THE BFG **1/2
Stephen Spielberg is a Hollywood legend, and deservedly so. The man’s work is not only some of the most honored in modern film history (through historical dramas like Lincoln, Saving Private Ryan, Bridge of Spies, Schindler’s List, The Color Purple, etc.), but he, in the 1980s and 90s, virtually created the movie genre that now dominates studio filmmaking; the all-ages action/adventure blockbuster franchise, now more properly called the “4-quadrant” film (young and old, male and female). Indiana Jones, Jurassic Park, Back to the Future, Men in Black, even Transformers all bear his creative genius at some level and laid the foundation for countless other (mostly pale) imitations and movie-making trends. And those don’t even count what is considered by audiences and critics alike to be among the finest films ever made; his family-friendly E.T. – The Extraterrestrial. Not surprisingly, it’s also one of Hollywood’s most profitable films of all time, its $10 million budget fetching a cool $435 million in worldwide box-office sales. That’s a 4350% profit, not counting for inflation!
It was that kind of magic that Spielberg was hoping to recreate in this new film, The BFG, based on a book by oddball children’s author Roald Dahl, whose more well-known efforts include James and the Giant Peach and Charlie and the Chocolate Factory. A favorite of his that he’d often read to his children, Spielberg finally felt that the technology existed to make this story, about a girl who gets kidnapped by a Big Friendly Giant, look and feel real to the audience. He even assembled many of his original band of creatives from back in the E.T. days to help him. It was going to be a great, nostalgic effort that would bring the magic of the simple children’s story back to a new generation, and of course, they’d all flock to it, along with their nostalgic parents.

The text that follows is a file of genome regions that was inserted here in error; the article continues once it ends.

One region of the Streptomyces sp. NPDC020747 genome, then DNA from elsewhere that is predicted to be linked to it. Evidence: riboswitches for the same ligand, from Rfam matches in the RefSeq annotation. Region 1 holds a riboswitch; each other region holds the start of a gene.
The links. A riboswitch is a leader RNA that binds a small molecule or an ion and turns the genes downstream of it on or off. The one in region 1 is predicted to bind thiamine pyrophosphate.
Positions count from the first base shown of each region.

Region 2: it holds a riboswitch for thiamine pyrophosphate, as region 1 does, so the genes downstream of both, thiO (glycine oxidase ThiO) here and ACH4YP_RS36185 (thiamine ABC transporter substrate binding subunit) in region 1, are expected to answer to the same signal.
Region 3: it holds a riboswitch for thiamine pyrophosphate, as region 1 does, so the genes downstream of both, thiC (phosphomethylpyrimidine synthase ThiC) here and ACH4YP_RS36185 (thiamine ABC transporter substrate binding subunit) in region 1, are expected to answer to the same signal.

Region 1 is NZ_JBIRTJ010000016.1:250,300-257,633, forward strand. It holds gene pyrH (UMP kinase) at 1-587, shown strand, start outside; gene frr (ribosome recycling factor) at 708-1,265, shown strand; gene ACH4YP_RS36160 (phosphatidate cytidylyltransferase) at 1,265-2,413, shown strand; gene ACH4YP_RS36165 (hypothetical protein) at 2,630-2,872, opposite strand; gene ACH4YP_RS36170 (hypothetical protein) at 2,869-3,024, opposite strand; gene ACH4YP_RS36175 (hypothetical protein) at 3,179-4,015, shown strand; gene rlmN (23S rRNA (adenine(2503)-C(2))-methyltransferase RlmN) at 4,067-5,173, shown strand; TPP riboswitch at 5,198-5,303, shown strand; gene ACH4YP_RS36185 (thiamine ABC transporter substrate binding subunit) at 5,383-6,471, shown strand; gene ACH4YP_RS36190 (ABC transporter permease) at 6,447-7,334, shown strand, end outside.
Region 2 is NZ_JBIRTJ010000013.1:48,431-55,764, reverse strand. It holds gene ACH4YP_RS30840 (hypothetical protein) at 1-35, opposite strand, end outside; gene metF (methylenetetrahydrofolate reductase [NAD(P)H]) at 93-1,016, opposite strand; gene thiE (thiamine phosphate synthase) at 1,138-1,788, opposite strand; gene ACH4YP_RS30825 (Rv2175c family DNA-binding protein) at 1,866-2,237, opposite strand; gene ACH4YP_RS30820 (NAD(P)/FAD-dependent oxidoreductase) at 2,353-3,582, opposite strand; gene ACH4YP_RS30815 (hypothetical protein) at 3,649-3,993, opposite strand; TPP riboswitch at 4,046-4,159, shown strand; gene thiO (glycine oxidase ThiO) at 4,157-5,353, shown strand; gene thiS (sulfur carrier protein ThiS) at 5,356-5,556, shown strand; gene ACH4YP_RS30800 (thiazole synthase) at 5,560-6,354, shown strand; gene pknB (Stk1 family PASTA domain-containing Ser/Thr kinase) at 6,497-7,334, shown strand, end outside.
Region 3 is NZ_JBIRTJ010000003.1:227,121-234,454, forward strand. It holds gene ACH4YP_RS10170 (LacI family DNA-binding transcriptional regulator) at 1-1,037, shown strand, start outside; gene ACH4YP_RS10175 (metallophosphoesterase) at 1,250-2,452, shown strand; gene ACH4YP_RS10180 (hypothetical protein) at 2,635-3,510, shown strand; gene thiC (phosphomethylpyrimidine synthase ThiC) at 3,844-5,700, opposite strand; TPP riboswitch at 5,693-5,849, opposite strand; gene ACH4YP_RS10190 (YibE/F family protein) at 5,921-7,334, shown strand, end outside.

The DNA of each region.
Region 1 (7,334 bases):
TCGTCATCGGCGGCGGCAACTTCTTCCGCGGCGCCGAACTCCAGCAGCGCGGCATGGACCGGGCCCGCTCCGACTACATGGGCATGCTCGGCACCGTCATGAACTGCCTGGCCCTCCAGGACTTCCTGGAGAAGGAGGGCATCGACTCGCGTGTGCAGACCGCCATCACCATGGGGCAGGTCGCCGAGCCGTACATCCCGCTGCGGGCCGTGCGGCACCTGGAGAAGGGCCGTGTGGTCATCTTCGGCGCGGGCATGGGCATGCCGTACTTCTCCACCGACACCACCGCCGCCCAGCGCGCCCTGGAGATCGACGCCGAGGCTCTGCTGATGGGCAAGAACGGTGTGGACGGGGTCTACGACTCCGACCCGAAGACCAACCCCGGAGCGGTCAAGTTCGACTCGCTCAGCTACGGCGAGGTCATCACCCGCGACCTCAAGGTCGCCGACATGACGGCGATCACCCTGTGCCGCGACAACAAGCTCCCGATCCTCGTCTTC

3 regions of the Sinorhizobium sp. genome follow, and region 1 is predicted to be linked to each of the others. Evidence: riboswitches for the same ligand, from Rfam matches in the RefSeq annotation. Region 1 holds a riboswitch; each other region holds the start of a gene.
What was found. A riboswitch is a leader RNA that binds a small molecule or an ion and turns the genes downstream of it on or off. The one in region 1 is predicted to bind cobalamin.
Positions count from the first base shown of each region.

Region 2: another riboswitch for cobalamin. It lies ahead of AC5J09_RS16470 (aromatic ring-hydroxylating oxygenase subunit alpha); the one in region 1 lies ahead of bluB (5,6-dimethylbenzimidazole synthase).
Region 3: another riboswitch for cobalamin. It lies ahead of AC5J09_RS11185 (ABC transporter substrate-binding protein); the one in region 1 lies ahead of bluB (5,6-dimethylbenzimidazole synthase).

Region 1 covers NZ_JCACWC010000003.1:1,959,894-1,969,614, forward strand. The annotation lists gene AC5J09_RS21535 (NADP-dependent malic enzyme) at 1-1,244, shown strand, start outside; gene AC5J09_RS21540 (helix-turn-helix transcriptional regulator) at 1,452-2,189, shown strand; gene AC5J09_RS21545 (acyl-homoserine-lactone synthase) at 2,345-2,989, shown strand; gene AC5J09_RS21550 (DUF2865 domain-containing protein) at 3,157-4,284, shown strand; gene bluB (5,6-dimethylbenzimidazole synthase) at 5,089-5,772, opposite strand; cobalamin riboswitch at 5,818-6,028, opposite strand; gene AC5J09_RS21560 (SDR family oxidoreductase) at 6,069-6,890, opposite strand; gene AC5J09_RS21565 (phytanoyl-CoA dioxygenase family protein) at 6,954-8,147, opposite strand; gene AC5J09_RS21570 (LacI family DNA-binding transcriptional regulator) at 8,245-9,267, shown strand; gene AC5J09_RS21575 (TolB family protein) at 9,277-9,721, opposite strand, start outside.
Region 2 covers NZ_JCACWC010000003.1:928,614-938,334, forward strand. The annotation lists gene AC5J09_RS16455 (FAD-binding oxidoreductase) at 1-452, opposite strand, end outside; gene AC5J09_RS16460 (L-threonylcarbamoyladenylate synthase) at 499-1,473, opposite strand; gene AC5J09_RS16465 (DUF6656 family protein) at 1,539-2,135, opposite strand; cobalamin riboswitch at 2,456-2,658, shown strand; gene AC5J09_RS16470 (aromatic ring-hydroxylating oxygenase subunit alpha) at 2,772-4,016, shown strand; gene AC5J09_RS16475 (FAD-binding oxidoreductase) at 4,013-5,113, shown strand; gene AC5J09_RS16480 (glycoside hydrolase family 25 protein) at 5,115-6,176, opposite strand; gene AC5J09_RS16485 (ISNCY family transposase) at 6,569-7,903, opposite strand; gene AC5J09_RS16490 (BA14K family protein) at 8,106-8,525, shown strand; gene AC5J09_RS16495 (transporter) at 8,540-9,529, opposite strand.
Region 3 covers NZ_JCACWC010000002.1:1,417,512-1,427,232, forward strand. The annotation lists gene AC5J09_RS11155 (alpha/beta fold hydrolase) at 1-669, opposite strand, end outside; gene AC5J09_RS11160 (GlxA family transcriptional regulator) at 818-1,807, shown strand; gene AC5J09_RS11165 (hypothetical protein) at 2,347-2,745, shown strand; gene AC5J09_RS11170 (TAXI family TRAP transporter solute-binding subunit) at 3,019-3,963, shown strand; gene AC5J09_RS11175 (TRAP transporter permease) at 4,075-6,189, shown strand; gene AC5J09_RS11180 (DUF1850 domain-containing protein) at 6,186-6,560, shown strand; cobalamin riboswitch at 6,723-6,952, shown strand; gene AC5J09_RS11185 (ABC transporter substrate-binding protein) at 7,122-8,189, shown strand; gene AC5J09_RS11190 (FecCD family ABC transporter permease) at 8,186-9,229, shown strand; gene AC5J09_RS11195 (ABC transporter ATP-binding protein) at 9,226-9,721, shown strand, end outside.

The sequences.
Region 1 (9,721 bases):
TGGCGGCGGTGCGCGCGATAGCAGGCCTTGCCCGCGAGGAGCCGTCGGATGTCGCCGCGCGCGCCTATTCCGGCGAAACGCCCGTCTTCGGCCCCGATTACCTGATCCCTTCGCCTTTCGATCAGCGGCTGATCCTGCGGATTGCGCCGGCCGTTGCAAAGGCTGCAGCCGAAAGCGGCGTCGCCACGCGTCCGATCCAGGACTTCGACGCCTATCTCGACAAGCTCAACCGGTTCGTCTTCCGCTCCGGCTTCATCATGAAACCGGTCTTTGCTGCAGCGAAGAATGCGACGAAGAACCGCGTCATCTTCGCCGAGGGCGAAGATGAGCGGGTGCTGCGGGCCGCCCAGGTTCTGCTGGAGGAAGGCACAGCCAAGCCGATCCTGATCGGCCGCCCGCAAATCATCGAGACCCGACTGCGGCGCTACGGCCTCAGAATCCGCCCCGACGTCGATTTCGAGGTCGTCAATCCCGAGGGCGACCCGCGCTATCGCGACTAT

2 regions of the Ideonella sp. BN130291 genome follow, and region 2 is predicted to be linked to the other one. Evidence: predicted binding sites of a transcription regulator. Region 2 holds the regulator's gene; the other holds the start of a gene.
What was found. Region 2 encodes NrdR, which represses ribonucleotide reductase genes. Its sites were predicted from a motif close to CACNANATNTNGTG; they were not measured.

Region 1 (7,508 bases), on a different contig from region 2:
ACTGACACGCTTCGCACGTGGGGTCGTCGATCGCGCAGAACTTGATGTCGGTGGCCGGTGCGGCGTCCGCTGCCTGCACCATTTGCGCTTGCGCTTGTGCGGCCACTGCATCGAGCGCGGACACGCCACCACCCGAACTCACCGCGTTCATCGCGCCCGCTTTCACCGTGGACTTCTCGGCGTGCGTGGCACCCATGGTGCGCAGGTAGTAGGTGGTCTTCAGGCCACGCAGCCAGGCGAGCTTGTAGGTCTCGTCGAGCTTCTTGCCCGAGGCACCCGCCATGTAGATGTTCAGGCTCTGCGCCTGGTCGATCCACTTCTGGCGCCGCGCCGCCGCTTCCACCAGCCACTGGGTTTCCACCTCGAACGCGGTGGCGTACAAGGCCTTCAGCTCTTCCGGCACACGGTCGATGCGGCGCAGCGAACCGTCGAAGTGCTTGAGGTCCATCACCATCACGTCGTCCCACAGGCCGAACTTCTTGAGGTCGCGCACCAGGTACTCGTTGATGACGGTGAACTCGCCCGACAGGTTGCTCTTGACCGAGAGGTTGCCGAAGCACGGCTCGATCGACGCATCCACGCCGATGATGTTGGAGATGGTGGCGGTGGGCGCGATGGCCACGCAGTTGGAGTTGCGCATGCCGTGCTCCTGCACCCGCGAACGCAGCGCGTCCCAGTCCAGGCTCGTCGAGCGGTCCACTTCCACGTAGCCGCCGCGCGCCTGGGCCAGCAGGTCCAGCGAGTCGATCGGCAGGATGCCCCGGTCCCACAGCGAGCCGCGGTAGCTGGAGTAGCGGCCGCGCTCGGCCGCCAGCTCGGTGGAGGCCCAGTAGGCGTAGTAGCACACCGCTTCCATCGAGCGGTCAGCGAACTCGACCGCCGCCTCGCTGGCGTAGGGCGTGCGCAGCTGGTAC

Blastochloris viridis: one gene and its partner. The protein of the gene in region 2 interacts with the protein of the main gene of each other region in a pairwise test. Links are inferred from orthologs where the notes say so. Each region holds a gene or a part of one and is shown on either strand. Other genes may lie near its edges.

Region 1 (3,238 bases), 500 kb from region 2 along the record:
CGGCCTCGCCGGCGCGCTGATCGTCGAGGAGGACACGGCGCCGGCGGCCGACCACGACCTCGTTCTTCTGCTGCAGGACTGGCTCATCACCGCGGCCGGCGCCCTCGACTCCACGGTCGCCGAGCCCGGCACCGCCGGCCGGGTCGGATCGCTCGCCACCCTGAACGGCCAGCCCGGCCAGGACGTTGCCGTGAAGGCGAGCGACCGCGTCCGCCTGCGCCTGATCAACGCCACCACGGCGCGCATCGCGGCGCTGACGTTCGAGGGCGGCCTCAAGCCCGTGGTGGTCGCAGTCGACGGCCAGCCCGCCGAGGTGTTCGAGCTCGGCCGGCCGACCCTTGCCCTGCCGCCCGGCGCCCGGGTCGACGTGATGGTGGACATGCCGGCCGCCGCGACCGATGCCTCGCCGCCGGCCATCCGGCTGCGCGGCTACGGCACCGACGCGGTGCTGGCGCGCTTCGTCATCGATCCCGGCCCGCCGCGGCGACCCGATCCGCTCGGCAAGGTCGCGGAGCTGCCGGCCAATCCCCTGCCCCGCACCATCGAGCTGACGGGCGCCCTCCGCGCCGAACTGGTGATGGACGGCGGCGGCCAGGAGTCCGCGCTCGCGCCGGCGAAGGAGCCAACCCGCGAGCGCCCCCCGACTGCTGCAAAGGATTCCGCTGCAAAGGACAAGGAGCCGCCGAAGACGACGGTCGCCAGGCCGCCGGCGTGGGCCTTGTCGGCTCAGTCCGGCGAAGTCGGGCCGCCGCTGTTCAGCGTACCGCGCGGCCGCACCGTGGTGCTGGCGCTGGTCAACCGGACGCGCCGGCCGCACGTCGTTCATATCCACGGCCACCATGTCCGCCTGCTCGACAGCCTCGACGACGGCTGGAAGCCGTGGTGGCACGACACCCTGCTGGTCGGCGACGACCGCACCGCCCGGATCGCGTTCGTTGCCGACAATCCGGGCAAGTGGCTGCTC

But one thing you learn right off in screenwriting is that success is all about choices that you make before you even start to write; chiefly the choice of story or what we call concept. And after that come other choices; characters, location, plot, etc. Good choices make for a marketable, hopefully profitable screenplay. Not so good ones lead to months of largely wasted effort.
The BFG, unfortunately, is a textbook example of bad choices. Spielberg may have loved to read this book to his kids, but that was a long time ago, and kids’ tastes have changed dramatically with the current obsession with technology, the ubiquitous presence of “screens” to plop down in front of (instead of making the effort to read), and the constant demand this puts into a child’s mind for action, titillation, loud noises, and wowie-zowie visual entertainment. This film, while masterfully made, is the antithesis of that. It’s quiet, quirky, set in the 80’s (we even have Queen Elizabeth making a call to “Ronnie” Reagan), and above all, sweet, with much of its humor derived from (of all things) silly wordplay ala Dr. Seuss. Regardless of how unfortunate it might be, kids just don’t “get” this kind of film anymore–at least not on a massive scale–and neither do their parents.